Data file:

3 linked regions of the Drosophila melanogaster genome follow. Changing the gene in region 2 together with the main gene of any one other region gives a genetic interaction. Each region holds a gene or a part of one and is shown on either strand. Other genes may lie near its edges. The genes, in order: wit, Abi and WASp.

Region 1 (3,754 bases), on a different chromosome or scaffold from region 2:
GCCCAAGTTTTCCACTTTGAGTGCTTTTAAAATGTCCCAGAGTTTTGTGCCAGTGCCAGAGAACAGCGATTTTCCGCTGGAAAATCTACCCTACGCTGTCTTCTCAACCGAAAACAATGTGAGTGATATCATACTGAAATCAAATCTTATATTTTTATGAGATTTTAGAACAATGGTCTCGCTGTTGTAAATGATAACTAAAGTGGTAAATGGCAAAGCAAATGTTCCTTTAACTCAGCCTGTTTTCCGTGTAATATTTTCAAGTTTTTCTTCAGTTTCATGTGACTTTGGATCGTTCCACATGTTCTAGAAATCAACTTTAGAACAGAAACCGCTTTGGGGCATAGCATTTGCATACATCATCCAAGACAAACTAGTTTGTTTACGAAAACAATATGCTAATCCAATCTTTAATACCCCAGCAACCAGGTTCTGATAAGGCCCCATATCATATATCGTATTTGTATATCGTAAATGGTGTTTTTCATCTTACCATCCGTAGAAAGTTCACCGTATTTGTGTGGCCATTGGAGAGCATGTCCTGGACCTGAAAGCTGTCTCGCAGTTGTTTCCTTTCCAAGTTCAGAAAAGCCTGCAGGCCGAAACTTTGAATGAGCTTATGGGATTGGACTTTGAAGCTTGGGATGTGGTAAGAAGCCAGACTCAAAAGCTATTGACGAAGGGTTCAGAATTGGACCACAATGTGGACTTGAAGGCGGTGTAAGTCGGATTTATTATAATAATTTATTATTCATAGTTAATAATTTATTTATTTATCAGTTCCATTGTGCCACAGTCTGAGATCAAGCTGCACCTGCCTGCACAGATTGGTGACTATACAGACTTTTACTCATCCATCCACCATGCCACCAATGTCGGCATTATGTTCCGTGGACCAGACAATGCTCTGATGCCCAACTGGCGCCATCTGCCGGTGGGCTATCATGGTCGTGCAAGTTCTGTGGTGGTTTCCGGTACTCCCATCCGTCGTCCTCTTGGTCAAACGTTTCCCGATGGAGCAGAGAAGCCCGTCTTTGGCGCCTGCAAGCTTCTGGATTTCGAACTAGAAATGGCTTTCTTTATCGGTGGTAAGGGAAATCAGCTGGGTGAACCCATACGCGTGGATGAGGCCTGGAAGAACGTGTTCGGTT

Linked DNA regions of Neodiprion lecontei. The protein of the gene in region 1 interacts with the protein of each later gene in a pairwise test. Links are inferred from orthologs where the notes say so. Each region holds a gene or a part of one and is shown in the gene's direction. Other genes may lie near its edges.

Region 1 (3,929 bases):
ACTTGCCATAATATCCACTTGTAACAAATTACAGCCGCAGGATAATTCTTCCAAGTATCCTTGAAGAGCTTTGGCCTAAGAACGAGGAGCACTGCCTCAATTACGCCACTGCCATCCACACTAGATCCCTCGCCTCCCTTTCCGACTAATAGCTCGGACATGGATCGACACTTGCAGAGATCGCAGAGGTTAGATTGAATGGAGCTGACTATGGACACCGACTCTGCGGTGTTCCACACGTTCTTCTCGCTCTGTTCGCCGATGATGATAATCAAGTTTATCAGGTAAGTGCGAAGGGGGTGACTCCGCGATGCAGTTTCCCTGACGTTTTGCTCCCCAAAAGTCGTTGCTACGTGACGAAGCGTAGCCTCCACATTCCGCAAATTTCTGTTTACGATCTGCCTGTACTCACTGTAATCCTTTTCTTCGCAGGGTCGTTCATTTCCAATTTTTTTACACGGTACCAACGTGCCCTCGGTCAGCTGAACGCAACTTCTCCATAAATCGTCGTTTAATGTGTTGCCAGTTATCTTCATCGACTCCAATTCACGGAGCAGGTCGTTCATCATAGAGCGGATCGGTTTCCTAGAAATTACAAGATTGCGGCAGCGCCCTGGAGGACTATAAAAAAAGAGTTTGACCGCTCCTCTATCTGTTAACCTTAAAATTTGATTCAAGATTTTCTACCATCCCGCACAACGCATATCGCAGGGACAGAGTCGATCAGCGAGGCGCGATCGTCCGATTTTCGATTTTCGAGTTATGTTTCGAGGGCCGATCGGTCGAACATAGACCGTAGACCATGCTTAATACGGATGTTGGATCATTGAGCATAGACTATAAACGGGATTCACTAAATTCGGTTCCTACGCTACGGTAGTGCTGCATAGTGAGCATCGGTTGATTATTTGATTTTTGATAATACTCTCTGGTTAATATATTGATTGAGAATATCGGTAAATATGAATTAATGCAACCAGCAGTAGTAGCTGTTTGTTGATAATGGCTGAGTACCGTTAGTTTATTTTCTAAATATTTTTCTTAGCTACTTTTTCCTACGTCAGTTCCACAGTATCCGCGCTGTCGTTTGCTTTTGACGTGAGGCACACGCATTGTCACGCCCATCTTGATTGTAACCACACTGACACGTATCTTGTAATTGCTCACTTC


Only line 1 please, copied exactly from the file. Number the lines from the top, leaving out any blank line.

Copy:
3 linked regions of the Drosophila melanogaster genome follow. Changing the gene in region 2 together with the main gene of any one other region gives a genetic interaction. Each region holds a gene or a part of one and is shown on either strand. Other genes may lie near its edges. The genes, in order: wit, Abi and WASp.